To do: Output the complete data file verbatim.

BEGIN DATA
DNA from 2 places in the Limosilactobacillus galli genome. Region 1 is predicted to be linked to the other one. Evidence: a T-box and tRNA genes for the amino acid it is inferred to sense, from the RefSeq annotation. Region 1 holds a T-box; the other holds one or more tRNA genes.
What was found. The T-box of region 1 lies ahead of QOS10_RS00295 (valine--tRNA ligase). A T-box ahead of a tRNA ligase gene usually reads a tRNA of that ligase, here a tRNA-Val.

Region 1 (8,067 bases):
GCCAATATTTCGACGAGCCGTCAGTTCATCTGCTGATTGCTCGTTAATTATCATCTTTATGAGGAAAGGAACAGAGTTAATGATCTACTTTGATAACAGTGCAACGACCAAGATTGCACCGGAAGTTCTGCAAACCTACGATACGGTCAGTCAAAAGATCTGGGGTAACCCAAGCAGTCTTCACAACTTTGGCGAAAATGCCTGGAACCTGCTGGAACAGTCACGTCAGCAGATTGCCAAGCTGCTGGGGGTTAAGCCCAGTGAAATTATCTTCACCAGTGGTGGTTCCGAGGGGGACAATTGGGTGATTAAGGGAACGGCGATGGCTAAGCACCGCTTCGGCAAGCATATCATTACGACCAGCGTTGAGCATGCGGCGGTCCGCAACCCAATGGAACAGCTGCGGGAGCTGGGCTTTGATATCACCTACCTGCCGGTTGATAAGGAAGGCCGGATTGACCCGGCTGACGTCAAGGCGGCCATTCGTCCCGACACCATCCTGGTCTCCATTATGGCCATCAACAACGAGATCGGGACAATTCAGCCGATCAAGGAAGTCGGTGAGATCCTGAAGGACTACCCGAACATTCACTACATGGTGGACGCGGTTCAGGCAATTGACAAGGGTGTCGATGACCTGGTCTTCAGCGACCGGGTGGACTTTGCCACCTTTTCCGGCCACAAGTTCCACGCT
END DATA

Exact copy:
DNA from 2 places in the Limosilactobacillus galli genome. Region 1 is predicted to be linked to the other one. Evidence: a T-box and tRNA genes for the amino acid it is inferred to sense, from the RefSeq annotation. Region 1 holds a T-box; the other holds one or more tRNA genes.
What was found. The T-box of region 1 lies ahead of QOS10_RS00295 (valine--tRNA ligase). A T-box ahead of a tRNA ligase gene usually reads a tRNA of that ligase, here a tRNA-Val.

Region 1 (8,067 bases):
GCCAATATTTCGACGAGCCGTCAGTTCATCTGCTGATTGCTCGTTAATTATCATCTTTATGAGGAAAGGAACAGAGTTAATGATCTACTTTGATAACAGTGCAACGACCAAGATTGCACCGGAAGTTCTGCAAACCTACGATACGGTCAGTCAAAAGATCTGGGGTAACCCAAGCAGTCTTCACAACTTTGGCGAAAATGCCTGGAACCTGCTGGAACAGTCACGTCAGCAGATTGCCAAGCTGCTGGGGGTTAAGCCCAGTGAAATTATCTTCACCAGTGGTGGTTCCGAGGGGGACAATTGGGTGATTAAGGGAACGGCGATGGCTAAGCACCGCTTCGGCAAGCATATCATTACGACCAGCGTTGAGCATGCGGCGGTCCGCAACCCAATGGAACAGCTGCGGGAGCTGGGCTTTGATATCACCTACCTGCCGGTTGATAAGGAAGGCCGGATTGACCCGGCTGACGTCAAGGCGGCCATTCGTCCCGACACCATCCTGGTCTCCATTATGGCCATCAACAACGAGATCGGGACAATTCAGCCGATCAAGGAAGTCGGTGAGATCCTGAAGGACTACCCGAACATTCACTACATGGTGGACGCGGTTCAGGCAATTGACAAGGGTGTCGATGACCTGGTCTTCAGCGACCGGGTGGACTTTGCCACCTTTTCCGGCCACAAGTTCCACGCT